Environment: Life scientists endorse civil disobedienceFeb 5, 2023
Australia’s oceans, Greenland’s Ice Sheet and Antarctica’s sea ice are all feeling the heat. One million species are on the edge of extinction. No wonder life scientists are taking to the streets.
Australia is in hot water
Although the global warming that has occurred over the oceans is lower than the warming over land, about 90% of the heat that has been added to the Earth by the greenhouse effect has been absorbed by the world’s oceans. Last year the oceans absorbed about 100 times as much solar energy as the world’s electricity systems produce each year and the ocean heat content reached a record high for the fourth year in a row. It’s not just the surface water that is warming, the depths are also heating up.
As with warming over land, there are geographic variations in the warming over water and Australia is sitting in one of the areas with the greatest ocean warming, especially around the north and north-east coast and south of Tasmania.
Warmer water doesn’t just mean more comfortable swimming for all us wimps. It also sets the scene for ocean heatwaves such as the ones that devastated vast areas of the Great Barrier Reef a few years ago. The combination of warmer water and warmer overlying air also leads to the air taking up more moisture and this creates the conditions for more severe monsoons and cyclones such as those experienced in the last year in Pakistan, the USA and, of course, here. Hand in hand with this, some places have experienced longer and more intense droughts. Unfortunately both floods and droughts lead to crop failures.
Antarctic sea ice is decreasing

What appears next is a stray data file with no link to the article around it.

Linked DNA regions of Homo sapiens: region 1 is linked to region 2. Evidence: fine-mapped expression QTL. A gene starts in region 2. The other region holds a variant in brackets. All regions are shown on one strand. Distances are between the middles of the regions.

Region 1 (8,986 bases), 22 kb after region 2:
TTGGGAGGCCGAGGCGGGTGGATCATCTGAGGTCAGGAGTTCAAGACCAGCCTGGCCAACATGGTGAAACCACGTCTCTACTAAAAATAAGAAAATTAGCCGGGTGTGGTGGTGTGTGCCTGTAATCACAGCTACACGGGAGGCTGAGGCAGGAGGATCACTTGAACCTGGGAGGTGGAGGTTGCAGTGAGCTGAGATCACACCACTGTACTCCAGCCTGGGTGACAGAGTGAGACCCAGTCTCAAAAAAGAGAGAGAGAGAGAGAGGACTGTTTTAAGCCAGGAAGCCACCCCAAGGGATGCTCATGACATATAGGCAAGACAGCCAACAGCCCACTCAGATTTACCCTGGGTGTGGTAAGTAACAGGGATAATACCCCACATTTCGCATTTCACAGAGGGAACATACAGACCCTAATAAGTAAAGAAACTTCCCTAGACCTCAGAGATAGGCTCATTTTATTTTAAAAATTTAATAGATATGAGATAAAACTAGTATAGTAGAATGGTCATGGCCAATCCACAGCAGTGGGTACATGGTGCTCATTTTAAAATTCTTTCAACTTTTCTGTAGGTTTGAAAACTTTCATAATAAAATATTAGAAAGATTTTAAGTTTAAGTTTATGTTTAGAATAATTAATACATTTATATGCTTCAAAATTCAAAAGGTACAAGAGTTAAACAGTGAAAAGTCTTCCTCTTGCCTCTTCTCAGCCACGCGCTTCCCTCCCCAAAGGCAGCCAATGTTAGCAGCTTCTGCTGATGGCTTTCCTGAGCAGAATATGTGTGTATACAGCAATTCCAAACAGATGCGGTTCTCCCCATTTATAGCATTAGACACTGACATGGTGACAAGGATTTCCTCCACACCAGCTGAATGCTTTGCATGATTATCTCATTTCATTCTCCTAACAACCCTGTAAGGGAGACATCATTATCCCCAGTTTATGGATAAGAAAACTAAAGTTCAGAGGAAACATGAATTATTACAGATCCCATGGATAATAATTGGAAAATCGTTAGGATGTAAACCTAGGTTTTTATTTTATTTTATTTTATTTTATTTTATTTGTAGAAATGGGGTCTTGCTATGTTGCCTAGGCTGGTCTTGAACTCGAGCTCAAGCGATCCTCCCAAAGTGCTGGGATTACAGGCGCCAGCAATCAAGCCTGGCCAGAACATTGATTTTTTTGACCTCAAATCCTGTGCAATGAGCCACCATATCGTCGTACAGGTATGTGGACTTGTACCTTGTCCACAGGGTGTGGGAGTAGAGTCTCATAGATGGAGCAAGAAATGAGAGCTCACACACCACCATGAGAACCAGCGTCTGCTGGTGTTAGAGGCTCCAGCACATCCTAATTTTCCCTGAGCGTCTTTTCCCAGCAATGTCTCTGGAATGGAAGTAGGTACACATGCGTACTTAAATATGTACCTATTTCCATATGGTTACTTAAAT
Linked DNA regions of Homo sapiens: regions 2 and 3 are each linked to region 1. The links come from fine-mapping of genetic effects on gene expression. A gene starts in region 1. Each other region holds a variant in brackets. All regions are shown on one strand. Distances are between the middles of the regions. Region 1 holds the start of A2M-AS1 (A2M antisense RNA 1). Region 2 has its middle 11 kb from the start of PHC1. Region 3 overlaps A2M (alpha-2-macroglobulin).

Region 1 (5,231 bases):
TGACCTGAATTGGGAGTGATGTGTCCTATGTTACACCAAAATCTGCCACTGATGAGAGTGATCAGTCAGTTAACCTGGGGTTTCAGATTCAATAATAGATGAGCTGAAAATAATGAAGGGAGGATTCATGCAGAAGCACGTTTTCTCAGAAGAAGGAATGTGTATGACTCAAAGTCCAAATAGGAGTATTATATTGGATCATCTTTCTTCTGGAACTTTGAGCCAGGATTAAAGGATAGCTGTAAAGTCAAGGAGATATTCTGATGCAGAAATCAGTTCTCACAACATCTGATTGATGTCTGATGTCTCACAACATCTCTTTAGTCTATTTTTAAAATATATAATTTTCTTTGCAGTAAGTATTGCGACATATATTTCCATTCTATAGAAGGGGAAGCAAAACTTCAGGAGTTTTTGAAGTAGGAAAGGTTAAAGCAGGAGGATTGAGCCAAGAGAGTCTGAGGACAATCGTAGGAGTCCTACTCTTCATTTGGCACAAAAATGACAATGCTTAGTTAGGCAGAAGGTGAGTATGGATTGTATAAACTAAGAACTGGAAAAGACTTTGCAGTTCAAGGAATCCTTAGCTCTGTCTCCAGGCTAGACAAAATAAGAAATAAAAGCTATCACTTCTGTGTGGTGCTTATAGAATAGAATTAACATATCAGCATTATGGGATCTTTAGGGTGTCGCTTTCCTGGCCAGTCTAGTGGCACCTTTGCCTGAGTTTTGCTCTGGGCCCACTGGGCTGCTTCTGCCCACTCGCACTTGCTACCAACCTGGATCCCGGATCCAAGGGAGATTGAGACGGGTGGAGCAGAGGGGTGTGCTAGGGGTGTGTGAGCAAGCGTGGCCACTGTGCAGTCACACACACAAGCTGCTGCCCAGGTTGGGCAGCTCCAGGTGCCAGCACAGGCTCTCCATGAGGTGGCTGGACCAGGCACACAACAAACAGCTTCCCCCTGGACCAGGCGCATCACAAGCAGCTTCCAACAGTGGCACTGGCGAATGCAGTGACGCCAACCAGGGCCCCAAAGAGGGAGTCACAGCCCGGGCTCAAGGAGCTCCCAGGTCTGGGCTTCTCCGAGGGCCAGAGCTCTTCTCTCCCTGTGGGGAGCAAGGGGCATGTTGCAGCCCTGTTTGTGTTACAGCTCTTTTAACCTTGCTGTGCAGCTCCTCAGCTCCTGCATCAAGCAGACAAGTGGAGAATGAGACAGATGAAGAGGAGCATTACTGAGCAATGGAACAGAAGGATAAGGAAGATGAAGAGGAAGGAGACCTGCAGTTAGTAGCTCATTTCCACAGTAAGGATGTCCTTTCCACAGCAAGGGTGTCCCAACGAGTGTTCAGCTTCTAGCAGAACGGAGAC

Extent of Antarctic sea ice on 28 December 2022
The extent of Antarctic sea ice in the southern summer has been decreasing since 2016 and has this season dropped to its lowest extent on record. Global warming is probably a contributor as the Southern Ocean encircling Antarctica has been storing a disproportionate amount of the heat in the world’s oceans in recent years. However, changed wind patterns, which themselves may be a reflection of global warming, seem to be the major cause at the moment by pushing sea ice further north into warmer water and air. While melted sea ice doesn’t raise sea levels, the loss of sea ice has many physical and biological consequences. Less sea ice speeds up the flow of the Antarctic’s glaciers into the ocean and decreases the reflectivity of the ocean, increasing the amount of solar energy absorbed and further increasing global warming. Loss of sea ice also affects the timing of plankton blooms which disrupts the feeding patterns of birds, fish and sea mammals.
And at the other end (if an oblate spheroid has ends) …
The Greenland Ice Sheet is melting